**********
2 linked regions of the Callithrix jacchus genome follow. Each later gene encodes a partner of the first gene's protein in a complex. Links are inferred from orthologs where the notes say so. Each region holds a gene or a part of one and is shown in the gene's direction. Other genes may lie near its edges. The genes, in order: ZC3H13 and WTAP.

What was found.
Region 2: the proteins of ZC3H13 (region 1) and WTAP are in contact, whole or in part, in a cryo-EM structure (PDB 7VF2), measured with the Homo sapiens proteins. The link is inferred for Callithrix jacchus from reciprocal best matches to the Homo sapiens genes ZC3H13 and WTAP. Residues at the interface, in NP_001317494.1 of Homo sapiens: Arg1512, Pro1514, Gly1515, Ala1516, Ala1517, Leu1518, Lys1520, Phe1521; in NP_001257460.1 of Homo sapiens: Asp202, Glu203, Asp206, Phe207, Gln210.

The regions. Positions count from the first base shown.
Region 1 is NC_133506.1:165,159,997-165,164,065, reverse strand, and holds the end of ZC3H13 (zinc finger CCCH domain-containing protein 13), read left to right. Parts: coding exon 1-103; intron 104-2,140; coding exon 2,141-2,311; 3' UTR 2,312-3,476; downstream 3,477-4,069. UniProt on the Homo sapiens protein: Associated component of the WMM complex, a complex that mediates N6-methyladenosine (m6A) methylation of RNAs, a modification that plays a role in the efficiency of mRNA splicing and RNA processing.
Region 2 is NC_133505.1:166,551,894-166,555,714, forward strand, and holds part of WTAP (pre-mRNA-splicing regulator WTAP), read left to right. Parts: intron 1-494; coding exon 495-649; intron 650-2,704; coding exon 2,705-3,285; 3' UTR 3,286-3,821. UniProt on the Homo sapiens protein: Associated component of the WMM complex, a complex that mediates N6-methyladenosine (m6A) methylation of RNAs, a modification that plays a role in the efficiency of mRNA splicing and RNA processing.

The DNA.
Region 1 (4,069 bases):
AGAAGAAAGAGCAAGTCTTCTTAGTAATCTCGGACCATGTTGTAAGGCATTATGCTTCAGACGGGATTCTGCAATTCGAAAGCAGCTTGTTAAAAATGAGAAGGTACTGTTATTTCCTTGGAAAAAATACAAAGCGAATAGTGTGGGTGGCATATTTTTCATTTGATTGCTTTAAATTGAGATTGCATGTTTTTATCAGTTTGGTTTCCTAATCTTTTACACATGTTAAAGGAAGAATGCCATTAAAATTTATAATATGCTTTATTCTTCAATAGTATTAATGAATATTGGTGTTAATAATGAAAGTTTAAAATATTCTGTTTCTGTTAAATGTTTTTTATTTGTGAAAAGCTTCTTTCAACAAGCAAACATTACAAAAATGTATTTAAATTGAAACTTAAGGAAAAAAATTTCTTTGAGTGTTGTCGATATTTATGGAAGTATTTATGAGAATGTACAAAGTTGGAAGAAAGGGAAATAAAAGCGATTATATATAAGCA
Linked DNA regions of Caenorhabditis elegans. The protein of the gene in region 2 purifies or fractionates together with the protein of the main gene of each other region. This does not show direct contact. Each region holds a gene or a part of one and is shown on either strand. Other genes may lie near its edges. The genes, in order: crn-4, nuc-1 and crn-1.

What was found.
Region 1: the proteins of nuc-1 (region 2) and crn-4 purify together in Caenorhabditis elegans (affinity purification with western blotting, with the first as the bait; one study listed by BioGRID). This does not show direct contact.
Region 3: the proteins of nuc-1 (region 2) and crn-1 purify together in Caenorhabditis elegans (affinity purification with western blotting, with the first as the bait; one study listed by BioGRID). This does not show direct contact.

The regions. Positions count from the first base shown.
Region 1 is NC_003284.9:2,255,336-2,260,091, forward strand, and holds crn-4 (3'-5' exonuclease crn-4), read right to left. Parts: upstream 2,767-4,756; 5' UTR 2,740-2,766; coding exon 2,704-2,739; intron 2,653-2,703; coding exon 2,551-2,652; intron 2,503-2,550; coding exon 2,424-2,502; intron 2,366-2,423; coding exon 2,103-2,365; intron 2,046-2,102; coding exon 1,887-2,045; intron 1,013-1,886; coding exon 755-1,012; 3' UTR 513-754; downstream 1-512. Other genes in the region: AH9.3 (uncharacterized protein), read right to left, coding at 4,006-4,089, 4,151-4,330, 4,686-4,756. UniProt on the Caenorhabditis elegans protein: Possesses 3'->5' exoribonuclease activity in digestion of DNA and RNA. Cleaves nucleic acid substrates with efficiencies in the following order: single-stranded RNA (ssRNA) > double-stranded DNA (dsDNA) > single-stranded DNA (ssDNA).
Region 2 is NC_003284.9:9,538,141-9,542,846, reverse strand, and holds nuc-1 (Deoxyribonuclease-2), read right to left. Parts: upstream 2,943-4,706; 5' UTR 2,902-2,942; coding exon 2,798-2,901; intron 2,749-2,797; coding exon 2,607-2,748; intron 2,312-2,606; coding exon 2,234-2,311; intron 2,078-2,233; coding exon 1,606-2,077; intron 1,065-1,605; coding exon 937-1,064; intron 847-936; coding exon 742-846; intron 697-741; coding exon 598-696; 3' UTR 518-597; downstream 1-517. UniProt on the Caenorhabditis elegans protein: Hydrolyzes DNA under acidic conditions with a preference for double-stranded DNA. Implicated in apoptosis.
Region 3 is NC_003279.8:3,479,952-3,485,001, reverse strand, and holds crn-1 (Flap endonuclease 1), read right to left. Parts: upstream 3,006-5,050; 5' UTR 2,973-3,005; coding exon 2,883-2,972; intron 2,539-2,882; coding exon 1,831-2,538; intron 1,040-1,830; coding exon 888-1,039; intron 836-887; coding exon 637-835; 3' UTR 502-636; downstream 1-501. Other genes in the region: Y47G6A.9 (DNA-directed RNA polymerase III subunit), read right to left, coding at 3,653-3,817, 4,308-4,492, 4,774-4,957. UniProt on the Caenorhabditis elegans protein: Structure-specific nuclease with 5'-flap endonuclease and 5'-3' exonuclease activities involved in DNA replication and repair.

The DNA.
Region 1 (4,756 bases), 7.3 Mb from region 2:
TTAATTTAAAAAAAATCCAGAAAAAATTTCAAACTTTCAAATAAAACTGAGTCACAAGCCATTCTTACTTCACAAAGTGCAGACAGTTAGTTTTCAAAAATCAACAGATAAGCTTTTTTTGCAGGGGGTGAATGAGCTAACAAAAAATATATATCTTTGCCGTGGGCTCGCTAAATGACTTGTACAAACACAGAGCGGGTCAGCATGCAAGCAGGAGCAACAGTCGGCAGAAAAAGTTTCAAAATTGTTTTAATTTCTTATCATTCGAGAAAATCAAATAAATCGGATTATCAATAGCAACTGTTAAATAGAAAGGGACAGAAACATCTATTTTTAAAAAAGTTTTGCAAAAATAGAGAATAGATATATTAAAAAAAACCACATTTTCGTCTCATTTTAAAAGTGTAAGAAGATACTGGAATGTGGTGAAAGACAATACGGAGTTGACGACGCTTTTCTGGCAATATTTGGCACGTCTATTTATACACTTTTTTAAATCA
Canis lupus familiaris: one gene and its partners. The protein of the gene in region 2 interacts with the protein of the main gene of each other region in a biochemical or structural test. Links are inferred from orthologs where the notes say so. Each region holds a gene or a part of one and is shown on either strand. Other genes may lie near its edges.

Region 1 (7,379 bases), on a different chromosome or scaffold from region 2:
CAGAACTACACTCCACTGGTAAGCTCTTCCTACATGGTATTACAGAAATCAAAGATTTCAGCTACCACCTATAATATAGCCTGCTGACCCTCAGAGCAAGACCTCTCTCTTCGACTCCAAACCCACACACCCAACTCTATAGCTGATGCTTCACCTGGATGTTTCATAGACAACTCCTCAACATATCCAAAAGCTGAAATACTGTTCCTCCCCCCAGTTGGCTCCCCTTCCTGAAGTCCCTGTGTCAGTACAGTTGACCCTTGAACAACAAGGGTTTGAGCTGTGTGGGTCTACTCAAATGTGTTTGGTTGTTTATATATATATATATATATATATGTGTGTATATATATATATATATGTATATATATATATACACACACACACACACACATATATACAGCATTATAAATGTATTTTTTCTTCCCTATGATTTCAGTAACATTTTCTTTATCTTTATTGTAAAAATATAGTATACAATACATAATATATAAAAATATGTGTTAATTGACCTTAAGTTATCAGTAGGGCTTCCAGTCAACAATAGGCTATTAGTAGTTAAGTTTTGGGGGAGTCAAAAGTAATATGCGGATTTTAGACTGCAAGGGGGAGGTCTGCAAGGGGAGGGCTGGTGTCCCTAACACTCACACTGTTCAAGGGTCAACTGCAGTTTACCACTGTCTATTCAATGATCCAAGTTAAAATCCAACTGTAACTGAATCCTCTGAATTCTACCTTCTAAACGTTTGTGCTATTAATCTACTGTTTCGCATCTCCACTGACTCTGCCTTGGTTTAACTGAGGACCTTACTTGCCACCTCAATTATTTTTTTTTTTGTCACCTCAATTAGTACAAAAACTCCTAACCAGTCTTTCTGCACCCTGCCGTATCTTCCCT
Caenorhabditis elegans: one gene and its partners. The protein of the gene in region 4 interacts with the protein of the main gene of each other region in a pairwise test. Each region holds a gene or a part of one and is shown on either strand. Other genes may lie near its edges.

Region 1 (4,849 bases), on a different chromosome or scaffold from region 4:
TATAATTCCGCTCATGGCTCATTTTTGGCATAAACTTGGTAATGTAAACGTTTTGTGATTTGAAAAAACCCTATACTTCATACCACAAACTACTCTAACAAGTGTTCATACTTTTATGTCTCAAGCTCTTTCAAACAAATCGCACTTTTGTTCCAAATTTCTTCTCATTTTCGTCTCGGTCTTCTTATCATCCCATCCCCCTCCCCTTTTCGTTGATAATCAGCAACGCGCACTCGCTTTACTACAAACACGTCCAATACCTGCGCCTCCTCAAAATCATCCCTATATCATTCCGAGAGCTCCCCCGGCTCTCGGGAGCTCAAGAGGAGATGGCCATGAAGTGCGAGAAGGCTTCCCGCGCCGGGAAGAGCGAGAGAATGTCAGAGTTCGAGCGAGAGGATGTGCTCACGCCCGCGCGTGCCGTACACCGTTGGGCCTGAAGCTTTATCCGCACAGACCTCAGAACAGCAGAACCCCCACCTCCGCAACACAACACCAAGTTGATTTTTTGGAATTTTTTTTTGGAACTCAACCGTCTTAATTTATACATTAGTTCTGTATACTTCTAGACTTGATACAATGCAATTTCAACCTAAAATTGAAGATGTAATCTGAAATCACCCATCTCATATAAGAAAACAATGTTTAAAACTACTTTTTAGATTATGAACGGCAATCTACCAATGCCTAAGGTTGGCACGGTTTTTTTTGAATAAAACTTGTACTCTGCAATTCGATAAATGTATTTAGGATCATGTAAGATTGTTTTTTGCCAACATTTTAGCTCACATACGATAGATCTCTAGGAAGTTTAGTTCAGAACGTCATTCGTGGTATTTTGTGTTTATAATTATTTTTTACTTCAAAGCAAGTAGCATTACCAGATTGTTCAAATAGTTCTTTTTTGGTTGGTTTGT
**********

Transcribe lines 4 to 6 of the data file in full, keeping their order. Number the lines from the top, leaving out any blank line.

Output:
The regions. Positions count from the first base shown.
Region 1 is NC_133506.1:165,159,997-165,164,065, reverse strand, and holds the end of ZC3H13 (zinc finger CCCH domain-containing protein 13), read left to right. Parts: coding exon 1-103; intron 104-2,140; coding exon 2,141-2,311; 3' UTR 2,312-3,476; downstream 3,477-4,069. UniProt on the Homo sapiens protein: Associated component of the WMM complex, a complex that mediates N6-methyladenosine (m6A) methylation of RNAs, a modification that plays a role in the efficiency of mRNA splicing and RNA processing.
Region 2 is NC_133505.1:166,551,894-166,555,714, forward strand, and holds part of WTAP (pre-mRNA-splicing regulator WTAP), read left to right. Parts: intron 1-494; coding exon 495-649; intron 650-2,704; coding exon 2,705-3,285; 3' UTR 3,286-3,821. UniProt on the Homo sapiens protein: Associated component of the WMM complex, a complex that mediates N6-methyladenosine (m6A) methylation of RNAs, a modification that plays a role in the efficiency of mRNA splicing and RNA processing.